Mixer controls are only active on Linux using OSS, ALSA backends and if the distribution provides application layer mixer support. Select whether you will be using Line-In or Mic-In for the audio connection from the receiver output. Fldigi ALWAYS expects to use the Line-Out for driving the transmitter audio. Set the PCM level for your sound card. If you check "Manage mixer" then the Tx and Rx "volume" controls on the main fldigi dialog will be active.
You may elect to make the right and left channels both contain the modem signal. Or, you may reverse the right and left channel audio signals. These two controls only change the function of the audio output.
The PTT, CW QSK and Pseudo-FSK items are found on their respective configuration tabs. They are replicated here for your convenience and these controls may be changed on this or the other tabs.
fldigi can record received and transmitted audio. The recordings use "wav" file format and can be in any sample rate selectable on the Audio/Wav configuration tab. The audio in/out is normally on the left channel and that is the only channel recorded. The recording is make in two channels with the right channel silent. fldigi's right channel can be used for PTT, Pseduo FSK, and CW QSK signal tones. It helps to be able to view both channels using an audio analysis program such as Audacity. Enable the "Record both channesl" check box to record both left and right channel signals.
In systems with multiple sound cards they will not always be in the correct sort order on boot. This may cause problems not only with fldigi, but other apps that depend on a certain sound card. The work around is not that difficult and will reliably place the preferred sound card in the correct slot. Sound cards are numbered from 0 on to however many cards you have in your computer. Usually its only 2.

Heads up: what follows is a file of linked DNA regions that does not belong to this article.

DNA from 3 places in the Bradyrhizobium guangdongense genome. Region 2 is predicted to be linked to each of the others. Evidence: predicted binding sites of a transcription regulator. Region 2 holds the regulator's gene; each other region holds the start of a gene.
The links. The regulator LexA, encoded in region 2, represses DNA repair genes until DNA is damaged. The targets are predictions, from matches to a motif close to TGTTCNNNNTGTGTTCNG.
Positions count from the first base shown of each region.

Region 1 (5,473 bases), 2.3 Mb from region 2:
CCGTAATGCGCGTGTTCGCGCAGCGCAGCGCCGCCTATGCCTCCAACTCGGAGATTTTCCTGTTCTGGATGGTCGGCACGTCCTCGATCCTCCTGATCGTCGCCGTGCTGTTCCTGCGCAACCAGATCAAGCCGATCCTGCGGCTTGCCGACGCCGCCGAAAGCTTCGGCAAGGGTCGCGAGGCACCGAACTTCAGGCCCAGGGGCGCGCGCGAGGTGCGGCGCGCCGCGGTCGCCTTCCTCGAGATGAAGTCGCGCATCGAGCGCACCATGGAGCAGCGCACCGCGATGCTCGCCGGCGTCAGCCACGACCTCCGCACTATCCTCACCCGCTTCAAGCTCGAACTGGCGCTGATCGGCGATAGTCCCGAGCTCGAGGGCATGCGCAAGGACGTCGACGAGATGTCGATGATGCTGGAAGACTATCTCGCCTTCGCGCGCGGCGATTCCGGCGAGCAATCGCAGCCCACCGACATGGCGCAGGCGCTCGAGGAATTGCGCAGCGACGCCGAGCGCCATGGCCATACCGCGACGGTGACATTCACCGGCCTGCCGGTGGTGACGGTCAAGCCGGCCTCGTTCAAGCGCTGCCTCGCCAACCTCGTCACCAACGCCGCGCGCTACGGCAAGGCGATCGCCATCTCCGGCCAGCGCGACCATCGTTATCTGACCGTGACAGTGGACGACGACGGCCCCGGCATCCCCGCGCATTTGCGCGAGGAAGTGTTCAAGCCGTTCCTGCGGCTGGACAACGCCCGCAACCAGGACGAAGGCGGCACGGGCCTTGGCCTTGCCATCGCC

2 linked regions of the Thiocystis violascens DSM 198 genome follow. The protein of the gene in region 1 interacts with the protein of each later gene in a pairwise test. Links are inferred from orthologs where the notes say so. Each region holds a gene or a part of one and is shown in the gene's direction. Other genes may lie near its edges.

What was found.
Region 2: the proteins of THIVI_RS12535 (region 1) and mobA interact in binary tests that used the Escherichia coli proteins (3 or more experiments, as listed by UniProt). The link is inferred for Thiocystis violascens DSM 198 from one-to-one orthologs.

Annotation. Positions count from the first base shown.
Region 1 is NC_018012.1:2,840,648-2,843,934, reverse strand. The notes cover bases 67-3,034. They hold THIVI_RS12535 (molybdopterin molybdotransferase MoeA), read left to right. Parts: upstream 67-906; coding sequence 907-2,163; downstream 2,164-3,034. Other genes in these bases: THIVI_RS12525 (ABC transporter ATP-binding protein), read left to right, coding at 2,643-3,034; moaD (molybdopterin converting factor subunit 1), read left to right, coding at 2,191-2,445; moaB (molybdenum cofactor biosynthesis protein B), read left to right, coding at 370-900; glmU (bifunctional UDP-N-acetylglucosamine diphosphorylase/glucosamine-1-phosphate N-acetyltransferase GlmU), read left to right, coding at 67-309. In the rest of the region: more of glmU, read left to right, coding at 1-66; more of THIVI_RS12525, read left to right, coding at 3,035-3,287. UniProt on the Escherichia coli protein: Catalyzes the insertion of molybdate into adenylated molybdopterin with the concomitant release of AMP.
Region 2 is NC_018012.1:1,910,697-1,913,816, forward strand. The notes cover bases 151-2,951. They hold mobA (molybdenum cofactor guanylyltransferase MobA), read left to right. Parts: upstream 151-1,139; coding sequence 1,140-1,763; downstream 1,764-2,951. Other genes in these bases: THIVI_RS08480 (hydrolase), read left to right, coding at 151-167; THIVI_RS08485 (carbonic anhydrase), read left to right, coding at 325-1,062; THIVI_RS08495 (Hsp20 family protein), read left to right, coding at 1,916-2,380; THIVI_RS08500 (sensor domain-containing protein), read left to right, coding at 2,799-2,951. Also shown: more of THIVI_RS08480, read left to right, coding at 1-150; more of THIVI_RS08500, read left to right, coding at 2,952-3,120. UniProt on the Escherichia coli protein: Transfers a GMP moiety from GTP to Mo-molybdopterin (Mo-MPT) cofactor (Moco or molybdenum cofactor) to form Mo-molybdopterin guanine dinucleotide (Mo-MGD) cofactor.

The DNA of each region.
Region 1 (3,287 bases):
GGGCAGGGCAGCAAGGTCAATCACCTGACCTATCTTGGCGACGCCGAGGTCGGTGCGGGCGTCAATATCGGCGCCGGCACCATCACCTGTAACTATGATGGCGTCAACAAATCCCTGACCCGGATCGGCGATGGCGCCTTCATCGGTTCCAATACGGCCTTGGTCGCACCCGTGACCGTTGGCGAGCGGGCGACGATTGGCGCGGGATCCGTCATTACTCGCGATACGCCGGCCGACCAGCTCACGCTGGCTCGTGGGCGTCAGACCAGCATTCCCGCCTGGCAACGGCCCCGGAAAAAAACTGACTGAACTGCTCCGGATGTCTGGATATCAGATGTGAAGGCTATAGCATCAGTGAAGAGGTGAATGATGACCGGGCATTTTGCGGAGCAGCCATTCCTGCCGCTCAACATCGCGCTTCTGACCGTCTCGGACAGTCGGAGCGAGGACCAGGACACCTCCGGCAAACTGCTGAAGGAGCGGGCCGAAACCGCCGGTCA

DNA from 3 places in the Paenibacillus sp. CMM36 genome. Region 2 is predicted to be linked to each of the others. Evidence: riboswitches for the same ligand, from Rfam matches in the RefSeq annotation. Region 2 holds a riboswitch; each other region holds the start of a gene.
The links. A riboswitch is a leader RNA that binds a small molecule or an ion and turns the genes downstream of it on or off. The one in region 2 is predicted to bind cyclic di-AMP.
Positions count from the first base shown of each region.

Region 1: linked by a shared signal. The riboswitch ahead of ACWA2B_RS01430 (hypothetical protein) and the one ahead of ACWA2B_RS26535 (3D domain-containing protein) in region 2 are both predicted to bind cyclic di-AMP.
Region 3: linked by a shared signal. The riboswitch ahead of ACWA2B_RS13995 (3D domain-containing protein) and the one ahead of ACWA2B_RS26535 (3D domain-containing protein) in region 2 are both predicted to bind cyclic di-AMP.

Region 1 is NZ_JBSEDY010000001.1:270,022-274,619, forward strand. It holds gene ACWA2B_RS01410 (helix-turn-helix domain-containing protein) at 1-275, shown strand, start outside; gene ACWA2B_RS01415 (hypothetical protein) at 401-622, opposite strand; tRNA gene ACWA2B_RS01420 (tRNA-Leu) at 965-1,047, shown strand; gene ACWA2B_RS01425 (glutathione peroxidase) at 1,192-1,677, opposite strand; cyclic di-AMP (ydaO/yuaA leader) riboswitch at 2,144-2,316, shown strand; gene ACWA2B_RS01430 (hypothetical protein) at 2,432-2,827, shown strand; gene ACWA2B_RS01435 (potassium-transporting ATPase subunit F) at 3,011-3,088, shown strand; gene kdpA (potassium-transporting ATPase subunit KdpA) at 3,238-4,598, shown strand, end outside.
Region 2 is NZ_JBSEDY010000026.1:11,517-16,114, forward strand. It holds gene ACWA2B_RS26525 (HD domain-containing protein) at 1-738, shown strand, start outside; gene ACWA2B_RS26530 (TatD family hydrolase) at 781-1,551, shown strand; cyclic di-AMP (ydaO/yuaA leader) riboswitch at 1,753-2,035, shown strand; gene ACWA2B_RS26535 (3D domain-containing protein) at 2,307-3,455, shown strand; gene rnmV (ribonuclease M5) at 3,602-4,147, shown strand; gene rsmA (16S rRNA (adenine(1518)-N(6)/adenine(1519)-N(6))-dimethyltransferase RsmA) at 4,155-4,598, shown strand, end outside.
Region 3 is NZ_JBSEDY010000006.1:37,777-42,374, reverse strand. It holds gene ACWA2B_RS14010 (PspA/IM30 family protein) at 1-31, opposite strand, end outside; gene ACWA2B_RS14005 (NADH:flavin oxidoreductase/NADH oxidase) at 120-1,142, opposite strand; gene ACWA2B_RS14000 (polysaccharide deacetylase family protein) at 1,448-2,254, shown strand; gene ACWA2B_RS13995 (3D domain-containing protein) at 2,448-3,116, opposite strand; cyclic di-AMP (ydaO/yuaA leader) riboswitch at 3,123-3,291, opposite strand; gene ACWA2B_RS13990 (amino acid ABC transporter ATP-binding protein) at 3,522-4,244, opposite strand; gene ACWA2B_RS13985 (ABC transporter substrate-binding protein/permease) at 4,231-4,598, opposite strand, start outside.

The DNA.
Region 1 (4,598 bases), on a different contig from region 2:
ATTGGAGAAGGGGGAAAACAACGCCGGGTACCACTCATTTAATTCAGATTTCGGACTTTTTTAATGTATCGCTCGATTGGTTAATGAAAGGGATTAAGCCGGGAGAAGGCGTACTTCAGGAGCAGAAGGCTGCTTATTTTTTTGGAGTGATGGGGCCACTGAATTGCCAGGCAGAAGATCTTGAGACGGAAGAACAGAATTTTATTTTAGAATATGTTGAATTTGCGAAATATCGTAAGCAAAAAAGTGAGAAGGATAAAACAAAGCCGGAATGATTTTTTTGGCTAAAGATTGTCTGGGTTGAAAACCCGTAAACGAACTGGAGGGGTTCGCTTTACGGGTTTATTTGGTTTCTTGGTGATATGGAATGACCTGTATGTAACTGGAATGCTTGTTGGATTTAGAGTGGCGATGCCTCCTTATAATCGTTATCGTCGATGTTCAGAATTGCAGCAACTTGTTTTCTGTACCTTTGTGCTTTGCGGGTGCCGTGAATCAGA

The 1st step is to determine the correct id of the cards in your system. Open a terminal and issue the following :: aplay -l
Here is an example of what you may see.
**** List of PLAYBACK Hardware Devices **** card 0: ICH6 [Intel ICH6], device 0: Intel ICH [Intel ICH6] Subdevices: 1/1 Subdevice #0: subdevice #0 card 0: ICH6 [Intel ICH6], device 4: Intel ICH - IEC958 [Intel ICH6 - IEC958] Subdevices: 1/1 Subdevice #0: subdevice #0 card 1: AudioPCI [Ensoniq AudioPCI], device 0: ES1371/1 [ES1371 DAC2/ADC] Subdevices: 1/1 Subdevice #0: subdevice #0 card 1: AudioPCI [Ensoniq AudioPCI], device 1: ES1371/2 [ES1371 DAC1] Subdevices: 1/1 Subdevice #0: subdevice #0
If it does not already exist you will need to create the following file:
You will have to root privileges to create the file, so a system such as Ubuntu that depends on sudo you would enter
$ sudo touch /etc/modprobe.d/alsa-options
Using the above example, you edit that file so that it's contents contain
# Set preferred order of the sound cards
options snd-ICH6 index=0
options snd-AudioPCI index=1
The simplest terminal editor that is on just about every distribution is
"nano" so to edit the file you just created you can again use sudo
$ sudo nano /etc/modprobe.d/alsa-options
If you want to test this new file, reboot and open a terminal and again issue the command :: aplay -l
You will normally find that your internet browser and/or Flash want to use card 0, so you then may want to consider using card 1 for fldigi
Here is another example with 3 sound systems; mother board ALC1200, a thumb-drive audio codec, and a SignaLink USB:
**** List of PLAYBACK Hardware Devices **** card 0: NVidia [HDA NVidia], device 0: ALC1200 Analog [ALC1200 Analog] Subdevices: 1/1 Subdevice #0: subdevice #0 card 1: Set [USB Headphone Set], device 0: USB Audio [USB Audio] Subdevices: 1/1 Subdevice #0: subdevice #0 card 2: default [USB Audio CODEC ], device 0: USB Audio [USB Audio] Subdevices: 1/1 Subdevice #0: subdevice #0
The /etc/modprobe.d/alsa-options contains these lines
options snd-NVidia index=0 options snd-Set index=1 options snd-CODEC index=2
Notice that each line is uniquely related to the aplay -l report